Summary of the case
Steve Shamrock, an experienced businessman, launched Cyberplay as an educational, high-tech computerized family "edutainment" center. Steve had exceptional people skills that enabled him to raise money for Cyberplay among family and friends. Cyberplay promptly won several national awards for retail store design and technological innovation in education, and was featured in the several business magazines. The company prepared to rapidly deploy 200 stores. After two years, only two stores were open and it was apparent that the original business concept was not going to work. Cyberplay had a competitive edge that it could maintain until other trainers started offering the same accommodations. One of the greatest threats to Cyberplay was the constant lowering of computer prices, enabling potential Cyberplay customers to buy their own computer systems and play the games at home. The company made a strategic shift to corporate software training, and quickly garnered some major contracts. The implications of this shift were profound on core competencies, organizational structure, staffing, marketing, capital commitments etc. The case picks up with Shamrock trying to sort out what must change and what can remain the same. These dilemmas are compounded by the strong corporate culture, and cash flow concerns. Moreover, Cyberplay is contemplating whether it should take its training online, and if it does, what further changes would be required. The cash burn rate was about $250,000 per month and the company's capabilities no longer seemed to match its strategy.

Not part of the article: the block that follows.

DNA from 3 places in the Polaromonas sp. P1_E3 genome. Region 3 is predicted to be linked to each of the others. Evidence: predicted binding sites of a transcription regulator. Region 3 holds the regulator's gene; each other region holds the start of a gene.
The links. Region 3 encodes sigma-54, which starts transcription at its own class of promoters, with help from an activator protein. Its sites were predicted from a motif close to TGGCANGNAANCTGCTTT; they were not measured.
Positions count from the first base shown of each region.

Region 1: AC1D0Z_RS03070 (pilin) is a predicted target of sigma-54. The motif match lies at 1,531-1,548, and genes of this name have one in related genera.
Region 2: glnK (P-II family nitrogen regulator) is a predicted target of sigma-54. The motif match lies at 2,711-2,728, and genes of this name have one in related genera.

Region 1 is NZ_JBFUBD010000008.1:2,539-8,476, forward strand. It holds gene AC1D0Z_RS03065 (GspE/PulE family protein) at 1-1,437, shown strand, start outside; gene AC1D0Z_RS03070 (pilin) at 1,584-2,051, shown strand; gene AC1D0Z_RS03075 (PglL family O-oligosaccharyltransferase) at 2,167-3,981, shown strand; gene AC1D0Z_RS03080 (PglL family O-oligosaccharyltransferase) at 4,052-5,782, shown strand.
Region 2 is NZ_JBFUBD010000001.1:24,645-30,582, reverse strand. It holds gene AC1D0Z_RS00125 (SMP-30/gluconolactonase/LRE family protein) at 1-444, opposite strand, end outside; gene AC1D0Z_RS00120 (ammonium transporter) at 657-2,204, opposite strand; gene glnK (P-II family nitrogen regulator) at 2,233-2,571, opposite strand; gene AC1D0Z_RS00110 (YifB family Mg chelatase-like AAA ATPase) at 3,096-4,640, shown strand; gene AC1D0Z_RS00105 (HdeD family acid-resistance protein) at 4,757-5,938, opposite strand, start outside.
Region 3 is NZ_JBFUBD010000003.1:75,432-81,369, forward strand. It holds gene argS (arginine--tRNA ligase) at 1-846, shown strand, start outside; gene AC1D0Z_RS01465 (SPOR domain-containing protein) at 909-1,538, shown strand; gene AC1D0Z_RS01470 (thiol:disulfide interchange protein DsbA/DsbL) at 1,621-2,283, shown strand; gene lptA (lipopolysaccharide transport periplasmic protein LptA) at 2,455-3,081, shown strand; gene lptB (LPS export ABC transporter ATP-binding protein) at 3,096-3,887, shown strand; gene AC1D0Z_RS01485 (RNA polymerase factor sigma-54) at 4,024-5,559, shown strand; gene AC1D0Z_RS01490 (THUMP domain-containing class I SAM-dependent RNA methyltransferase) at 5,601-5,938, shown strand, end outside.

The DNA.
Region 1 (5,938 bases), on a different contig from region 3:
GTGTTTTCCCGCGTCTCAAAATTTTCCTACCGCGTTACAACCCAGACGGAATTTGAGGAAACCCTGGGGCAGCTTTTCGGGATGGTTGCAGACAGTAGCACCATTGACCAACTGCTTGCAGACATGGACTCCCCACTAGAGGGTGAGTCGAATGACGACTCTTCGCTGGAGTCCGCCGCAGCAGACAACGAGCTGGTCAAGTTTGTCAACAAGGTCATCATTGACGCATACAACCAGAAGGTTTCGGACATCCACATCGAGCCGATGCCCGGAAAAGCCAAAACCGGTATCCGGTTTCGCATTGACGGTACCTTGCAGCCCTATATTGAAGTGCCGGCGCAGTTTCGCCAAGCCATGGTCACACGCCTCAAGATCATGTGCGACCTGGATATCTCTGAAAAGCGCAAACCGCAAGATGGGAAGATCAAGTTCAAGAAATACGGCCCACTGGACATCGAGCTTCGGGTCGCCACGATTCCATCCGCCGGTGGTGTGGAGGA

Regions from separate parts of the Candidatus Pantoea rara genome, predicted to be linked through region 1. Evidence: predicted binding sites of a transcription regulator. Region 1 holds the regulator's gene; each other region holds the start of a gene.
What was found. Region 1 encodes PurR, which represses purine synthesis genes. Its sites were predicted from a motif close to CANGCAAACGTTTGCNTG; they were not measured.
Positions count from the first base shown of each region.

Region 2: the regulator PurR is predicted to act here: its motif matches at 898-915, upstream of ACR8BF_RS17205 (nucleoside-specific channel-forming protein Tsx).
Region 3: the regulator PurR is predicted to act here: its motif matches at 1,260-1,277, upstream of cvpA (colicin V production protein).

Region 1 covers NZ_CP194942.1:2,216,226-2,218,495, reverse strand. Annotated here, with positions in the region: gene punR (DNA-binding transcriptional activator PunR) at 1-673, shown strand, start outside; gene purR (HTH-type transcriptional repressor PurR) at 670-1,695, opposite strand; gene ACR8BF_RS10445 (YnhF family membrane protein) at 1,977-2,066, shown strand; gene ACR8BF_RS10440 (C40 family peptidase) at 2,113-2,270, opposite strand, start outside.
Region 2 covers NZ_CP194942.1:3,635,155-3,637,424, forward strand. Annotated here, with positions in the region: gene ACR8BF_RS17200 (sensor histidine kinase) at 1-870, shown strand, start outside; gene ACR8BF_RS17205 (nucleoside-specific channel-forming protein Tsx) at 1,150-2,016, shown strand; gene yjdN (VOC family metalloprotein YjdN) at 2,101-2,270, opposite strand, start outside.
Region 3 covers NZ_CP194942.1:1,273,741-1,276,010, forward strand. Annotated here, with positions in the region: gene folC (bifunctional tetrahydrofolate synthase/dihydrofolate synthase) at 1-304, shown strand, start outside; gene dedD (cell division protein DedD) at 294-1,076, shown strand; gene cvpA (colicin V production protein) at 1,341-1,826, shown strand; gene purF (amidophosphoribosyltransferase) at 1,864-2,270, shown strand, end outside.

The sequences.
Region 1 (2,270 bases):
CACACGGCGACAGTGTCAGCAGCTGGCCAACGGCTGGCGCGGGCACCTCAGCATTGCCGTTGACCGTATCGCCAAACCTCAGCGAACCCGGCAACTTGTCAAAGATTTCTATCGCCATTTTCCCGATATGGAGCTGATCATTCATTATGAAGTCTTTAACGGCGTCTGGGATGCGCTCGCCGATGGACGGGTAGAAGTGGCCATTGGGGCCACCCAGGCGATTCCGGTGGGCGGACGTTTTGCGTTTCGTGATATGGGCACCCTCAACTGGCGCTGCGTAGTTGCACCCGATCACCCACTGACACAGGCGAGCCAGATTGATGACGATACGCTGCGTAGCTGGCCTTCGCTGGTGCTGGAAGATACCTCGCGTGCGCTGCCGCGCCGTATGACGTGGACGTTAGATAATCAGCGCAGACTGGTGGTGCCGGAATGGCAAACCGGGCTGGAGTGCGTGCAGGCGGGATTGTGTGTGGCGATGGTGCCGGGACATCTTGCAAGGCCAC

Statement of Problem
Cyberplay has incurred significant losses during its first three years in business with losses of approximately million of dollars that being lost within the past year alone. The company had defaulted on million of bank debt and of corporate debt putting it in desperate straits in terms of keeping its doors open and repaying its obligations Cyberplay needs to turn...
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